Having veiled the chalice and set it as described, the priest goes to the Missal at the south corner, and reads the communion sentence, with joined hands. He goes again to the centre, kisses the altar (in front of the chalice), turns and gives the salutation, opening and joining the hands; goes back to the Missal, says "Let us pray," facing east, and with hands extended reads the post-communion Thanksgiving.

If the Lord's Prayer of the English service is used at this point instead of at the end of the Canon, it may take the place of a varying communion sentence, and be said in the same way, but the people joining in. If the Lord's Prayer has been said with the Canon, it is fitting to use a sentence instead here.

In the Scottish Liturgy, the Thanksgiving is prefaced by a form of Bidding (omissible on weekdays), "Having now received the precious Body," etc. The 1928 English service has the form, "Having now by faith received," etc. As the American rite has only "Let us pray" before the Thanksgiving, a sentence and the salutation would fit in before it.

It is very fitting, after the Thanksgiving, to add a collect suitable to the day or Mass. The ancient form of post-communion collect combined a reference to the Sacrament received and to the liturgical day. Our Thanksgiving provides the former of these features, and the latter can be provided by an added collect. Thus in Advent, the Collect of the sixth Sunday after Epiphany might be used as a suitable post-communion; in Lent, the Occasional Collect, "O God, whose nature and property is ever to have mercy and to forgive"; in Eastertide, such a prayer as the additional Easter Collect in the 1928 book; for the Holy Spirit, the Collect of the nineteenth Sunday after Trinity; for saints' days the All Saints' Collect, or for apostles, that of St. Simon and St. Jude; for the Dead, the Collect of the twenty-first Sunday after Trinity; for general use, the supplementary Collects at the end of the English service. The Scottish Book has a series of proper post-communion collects.

Latin use may be followed further, by adding other post-communions corresponding to any memorials said at the beginning of the service. They are said like the memorials, with a "Let us pray" before them.


AFTER the post-communion the priest closes the Missal (unless he intends to use it further), with its opening to the left, and goes to the middle to say the Gloria, if it is to be said, and to give the blessing.

He begins the Gloria like the Creed, extending and raising his hands while saying Glory be to God on high, then joining them to bow and go on. He bows again at "we worship thee," and "Jesu Christ," and "receive our prayer," and crosses himself before concluding. (The Scottish Liturgy has a different version of the Gloria.)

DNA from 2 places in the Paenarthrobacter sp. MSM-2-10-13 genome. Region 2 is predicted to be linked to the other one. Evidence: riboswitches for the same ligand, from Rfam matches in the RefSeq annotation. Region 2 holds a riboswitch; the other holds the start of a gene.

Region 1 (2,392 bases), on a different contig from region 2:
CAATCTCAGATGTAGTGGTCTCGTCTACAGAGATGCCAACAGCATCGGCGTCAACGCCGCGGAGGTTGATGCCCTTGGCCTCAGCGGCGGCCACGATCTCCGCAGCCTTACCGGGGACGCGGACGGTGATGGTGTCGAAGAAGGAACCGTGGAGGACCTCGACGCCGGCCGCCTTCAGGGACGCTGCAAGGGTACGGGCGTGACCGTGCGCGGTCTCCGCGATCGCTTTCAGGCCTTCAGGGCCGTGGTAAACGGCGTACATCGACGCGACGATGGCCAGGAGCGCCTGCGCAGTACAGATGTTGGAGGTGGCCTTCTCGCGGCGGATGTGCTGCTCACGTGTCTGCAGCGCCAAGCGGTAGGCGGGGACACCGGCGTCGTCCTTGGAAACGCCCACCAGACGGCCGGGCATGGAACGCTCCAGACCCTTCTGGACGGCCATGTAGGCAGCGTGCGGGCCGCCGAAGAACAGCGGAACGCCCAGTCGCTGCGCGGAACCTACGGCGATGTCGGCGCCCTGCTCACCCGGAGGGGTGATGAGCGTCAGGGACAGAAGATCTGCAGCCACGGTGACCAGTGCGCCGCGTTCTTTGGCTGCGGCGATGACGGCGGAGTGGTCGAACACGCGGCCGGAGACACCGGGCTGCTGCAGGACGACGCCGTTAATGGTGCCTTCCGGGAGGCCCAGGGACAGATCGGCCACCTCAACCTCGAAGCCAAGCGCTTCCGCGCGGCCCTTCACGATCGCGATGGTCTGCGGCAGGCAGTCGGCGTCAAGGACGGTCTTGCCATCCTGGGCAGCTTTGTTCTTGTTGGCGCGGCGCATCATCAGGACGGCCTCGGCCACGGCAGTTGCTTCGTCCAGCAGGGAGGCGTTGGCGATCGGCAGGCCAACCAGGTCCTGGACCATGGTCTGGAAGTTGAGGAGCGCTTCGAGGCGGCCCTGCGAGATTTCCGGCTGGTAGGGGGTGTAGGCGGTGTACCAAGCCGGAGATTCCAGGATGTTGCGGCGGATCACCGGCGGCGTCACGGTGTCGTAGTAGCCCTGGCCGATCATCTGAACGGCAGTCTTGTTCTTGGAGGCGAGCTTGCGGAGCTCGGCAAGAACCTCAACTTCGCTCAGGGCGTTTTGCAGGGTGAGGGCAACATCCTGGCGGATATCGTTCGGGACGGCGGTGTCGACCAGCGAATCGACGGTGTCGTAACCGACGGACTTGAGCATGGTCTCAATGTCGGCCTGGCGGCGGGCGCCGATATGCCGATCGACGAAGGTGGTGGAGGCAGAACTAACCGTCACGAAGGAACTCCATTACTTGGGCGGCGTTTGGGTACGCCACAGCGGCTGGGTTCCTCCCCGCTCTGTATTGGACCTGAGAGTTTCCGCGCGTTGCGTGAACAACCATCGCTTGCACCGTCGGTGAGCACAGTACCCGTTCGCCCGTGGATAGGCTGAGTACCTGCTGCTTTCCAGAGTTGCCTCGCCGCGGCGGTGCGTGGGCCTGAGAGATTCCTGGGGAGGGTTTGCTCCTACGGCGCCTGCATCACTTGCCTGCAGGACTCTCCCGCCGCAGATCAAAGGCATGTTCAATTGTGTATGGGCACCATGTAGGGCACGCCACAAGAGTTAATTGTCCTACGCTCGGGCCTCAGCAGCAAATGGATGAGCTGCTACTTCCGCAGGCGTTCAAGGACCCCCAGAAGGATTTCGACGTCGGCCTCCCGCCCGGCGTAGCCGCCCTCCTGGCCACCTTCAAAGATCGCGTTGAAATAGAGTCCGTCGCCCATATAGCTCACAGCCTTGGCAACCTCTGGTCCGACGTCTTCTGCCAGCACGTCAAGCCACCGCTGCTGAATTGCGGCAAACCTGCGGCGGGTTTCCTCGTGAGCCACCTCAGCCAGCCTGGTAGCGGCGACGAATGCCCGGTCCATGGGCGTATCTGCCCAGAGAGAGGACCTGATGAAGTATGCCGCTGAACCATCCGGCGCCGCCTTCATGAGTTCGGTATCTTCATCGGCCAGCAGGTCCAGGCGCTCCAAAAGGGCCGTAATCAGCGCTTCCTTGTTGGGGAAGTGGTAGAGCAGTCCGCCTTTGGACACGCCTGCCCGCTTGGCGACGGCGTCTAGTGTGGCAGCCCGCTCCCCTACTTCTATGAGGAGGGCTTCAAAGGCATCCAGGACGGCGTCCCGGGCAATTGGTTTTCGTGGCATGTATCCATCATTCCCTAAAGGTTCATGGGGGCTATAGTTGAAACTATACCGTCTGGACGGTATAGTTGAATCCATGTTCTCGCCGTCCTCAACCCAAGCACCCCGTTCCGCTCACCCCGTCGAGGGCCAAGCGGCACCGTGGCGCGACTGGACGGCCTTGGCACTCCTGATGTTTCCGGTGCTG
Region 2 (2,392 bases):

The Gloria is said on Sundays and all feasts and every day in octaves, except the violet Sundays in Advent and from Septuagesima to Easter when no higher feast occurs. It is said also on Maundy Thursday, and at all the Saturday Masses of our Lady. Its omission on weekdays has the same authorities as for the Creed, in the Anglican Liturgies.

After the Gloria, or when it is not said (Requiems excepted), the priest at the middle of the altar rests his joined hands on its edge, bows down and says the private prayer, PLACEAT TIBI:--Grant, O most holy Trinity, that this sacrifice, which I an unworthy sinner have offered unto thy Divine Majesty, may be acceptable unto thee, and by thy mercy may avail for myself and all for whom it hath been offered, through Christ our Lord. Amen.

To give the Blessing, he parts his hands and rests them on the altar, kisses the altar, and says the first part, The peace of God, etc.; joins his hands, turns round, and says and the blessing, etc., signing the cross over the people, who answer Amen. He then turns to the north and goes to read the Last Gospel.

But at a Requiem, on going to the centre after the post-communion, he kisses the altar, turns and says The Lord be with you, opening and closing the hands, turns back and, facing east with joined hands, says the REQUIESCANT IN PACE:--May they rest in peace. Answer, Amen. Inclining, he says the PLACEAT TIBI prayer, kisses the altar, then (without blessing the people) goes to the north end for the Last Gospel.

Standing at the north corner of the altar and facing nearly north, he says, with joined hands, The Lord be with you. After the answer he says The beginning of the holy Gospel according to St. John, signing with his thumb a cross upon the altar (or on the Gospel if he has the Missal), and on his brow, lips, and breast at the response Glory be to thee, O Lord. He reads the Gospel, St. John i. 1--14 (the Christmas Gospel) with joined hands, and kneels down on one knee to say the clause "and the Word was made flesh." The response at the end is, Thanks be to God.

(On Christmas Day, when the Gospel of the Mass is the beginning of St. John and therefore the Epiphany Gospel is read instead at the end, the usual genuflection is made in the latter, after "fell down and worshipped him.")

After reading the Last Gospel, the priest returns to the middle, turns the chalice round so as to face from him, and takes it up by the stem with the left hand, steadying it on top with the right. Bearing it thus before his breast, he bows slightly, turns and descends the steps, turns to the altar again and bows more profoundly (or genuflects if the Blessed Sacrament is reserved) with the server, and follows him out.